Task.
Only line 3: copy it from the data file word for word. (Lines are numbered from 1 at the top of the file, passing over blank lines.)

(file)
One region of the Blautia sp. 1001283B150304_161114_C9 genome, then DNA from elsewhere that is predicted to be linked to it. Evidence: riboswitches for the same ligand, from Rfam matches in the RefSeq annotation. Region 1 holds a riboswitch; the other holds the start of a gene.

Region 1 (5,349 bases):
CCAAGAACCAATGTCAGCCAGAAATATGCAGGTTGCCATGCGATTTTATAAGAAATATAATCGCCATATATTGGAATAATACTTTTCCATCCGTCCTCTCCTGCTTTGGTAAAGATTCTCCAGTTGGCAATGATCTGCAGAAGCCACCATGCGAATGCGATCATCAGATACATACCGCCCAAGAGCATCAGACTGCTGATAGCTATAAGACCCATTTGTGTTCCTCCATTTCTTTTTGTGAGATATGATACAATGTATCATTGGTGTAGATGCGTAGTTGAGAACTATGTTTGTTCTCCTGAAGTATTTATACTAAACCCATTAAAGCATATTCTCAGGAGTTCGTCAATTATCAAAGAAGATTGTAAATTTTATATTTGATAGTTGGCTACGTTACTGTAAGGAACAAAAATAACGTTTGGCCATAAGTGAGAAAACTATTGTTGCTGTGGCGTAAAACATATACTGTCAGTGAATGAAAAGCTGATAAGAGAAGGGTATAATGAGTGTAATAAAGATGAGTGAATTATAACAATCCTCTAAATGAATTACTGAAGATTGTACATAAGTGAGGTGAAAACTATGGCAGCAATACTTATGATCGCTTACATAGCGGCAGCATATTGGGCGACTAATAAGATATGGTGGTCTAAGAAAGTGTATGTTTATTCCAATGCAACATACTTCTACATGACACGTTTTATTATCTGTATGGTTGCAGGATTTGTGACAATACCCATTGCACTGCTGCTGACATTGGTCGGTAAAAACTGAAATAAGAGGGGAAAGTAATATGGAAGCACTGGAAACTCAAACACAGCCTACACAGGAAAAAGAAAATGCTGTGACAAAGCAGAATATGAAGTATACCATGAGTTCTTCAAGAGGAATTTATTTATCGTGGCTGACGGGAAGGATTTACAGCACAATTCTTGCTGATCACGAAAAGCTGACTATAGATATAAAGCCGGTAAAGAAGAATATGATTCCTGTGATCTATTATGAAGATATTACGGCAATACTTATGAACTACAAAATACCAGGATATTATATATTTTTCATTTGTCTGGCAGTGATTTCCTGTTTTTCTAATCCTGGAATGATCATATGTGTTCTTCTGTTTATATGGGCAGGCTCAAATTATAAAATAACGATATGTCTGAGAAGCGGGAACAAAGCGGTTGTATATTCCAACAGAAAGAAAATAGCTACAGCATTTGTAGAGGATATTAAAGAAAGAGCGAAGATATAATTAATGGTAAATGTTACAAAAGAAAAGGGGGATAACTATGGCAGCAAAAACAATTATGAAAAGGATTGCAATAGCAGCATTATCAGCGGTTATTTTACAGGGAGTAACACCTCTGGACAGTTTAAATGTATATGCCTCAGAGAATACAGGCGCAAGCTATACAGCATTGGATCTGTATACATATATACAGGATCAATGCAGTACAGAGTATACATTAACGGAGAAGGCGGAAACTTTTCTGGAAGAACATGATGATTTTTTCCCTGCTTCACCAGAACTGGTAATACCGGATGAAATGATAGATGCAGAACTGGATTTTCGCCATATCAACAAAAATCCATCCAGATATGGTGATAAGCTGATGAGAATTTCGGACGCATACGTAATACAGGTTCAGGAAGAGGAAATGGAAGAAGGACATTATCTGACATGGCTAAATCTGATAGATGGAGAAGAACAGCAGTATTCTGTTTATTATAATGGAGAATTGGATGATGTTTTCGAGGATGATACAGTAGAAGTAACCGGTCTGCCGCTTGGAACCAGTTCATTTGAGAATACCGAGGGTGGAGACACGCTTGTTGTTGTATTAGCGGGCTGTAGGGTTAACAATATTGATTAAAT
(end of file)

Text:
CCAAGAACCAATGTCAGCCAGAAATATGCAGGTTGCCATGCGATTTTATAAGAAATATAATCGCCATATATTGGAATAATACTTTTCCATCCGTCCTCTCCTGCTTTGGTAAAGATTCTCCAGTTGGCAATGATCTGCAGAAGCCACCATGCGAATGCGATCATCAGATACATACCGCCCAAGAGCATCAGACTGCTGATAGCTATAAGACCCATTTGTGTTCCTCCATTTCTTTTTGTGAGATATGATACAATGTATCATTGGTGTAGATGCGTAGTTGAGAACTATGTTTGTTCTCCTGAAGTATTTATACTAAACCCATTAAAGCATATTCTCAGGAGTTCGTCAATTATCAAAGAAGATTGTAAATTTTATATTTGATAGTTGGCTACGTTACTGTAAGGAACAAAAATAACGTTTGGCCATAAGTGAGAAAACTATTGTTGCTGTGGCGTAAAACATATACTGTCAGTGAATGAAAAGCTGATAAGAGAAGGGTATAATGAGTGTAATAAAGATGAGTGAATTATAACAATCCTCTAAATGAATTACTGAAGATTGTACATAAGTGAGGTGAAAACTATGGCAGCAATACTTATGATCGCTTACATAGCGGCAGCATATTGGGCGACTAATAAGATATGGTGGTCTAAGAAAGTGTATGTTTATTCCAATGCAACATACTTCTACATGACACGTTTTATTATCTGTATGGTTGCAGGATTTGTGACAATACCCATTGCACTGCTGCTGACATTGGTCGGTAAAAACTGAAATAAGAGGGGAAAGTAATATGGAAGCACTGGAAACTCAAACACAGCCTACACAGGAAAAAGAAAATGCTGTGACAAAGCAGAATATGAAGTATACCATGAGTTCTTCAAGAGGAATTTATTTATCGTGGCTGACGGGAAGGATTTACAGCACAATTCTTGCTGATCACGAAAAGCTGACTATAGATATAAAGCCGGTAAAGAAGAATATGATTCCTGTGATCTATTATGAAGATATTACGGCAATACTTATGAACTACAAAATACCAGGATATTATATATTTTTCATTTGTCTGGCAGTGATTTCCTGTTTTTCTAATCCTGGAATGATCATATGTGTTCTTCTGTTTATATGGGCAGGCTCAAATTATAAAATAACGATATGTCTGAGAAGCGGGAACAAAGCGGTTGTATATTCCAACAGAAAGAAAATAGCTACAGCATTTGTAGAGGATATTAAAGAAAGAGCGAAGATATAATTAATGGTAAATGTTACAAAAGAAAAGGGGGATAACTATGGCAGCAAAAACAATTATGAAAAGGATTGCAATAGCAGCATTATCAGCGGTTATTTTACAGGGAGTAACACCTCTGGACAGTTTAAATGTATATGCCTCAGAGAATACAGGCGCAAGCTATACAGCATTGGATCTGTATACATATATACAGGATCAATGCAGTACAGAGTATACATTAACGGAGAAGGCGGAAACTTTTCTGGAAGAACATGATGATTTTTTCCCTGCTTCACCAGAACTGGTAATACCGGATGAAATGATAGATGCAGAACTGGATTTTCGCCATATCAACAAAAATCCATCCAGATATGGTGATAAGCTGATGAGAATTTCGGACGCATACGTAATACAGGTTCAGGAAGAGGAAATGGAAGAAGGACATTATCTGACATGGCTAAATCTGATAGATGGAGAAGAACAGCAGTATTCTGTTTATTATAATGGAGAATTGGATGATGTTTTCGAGGATGATACAGTAGAAGTAACCGGTCTGCCGCTTGGAACCAGTTCATTTGAGAATACCGAGGGTGGAGACACGCTTGTTGTTGTATTAGCGGGCTGTAGGGTTAACAATATTGATTAAAT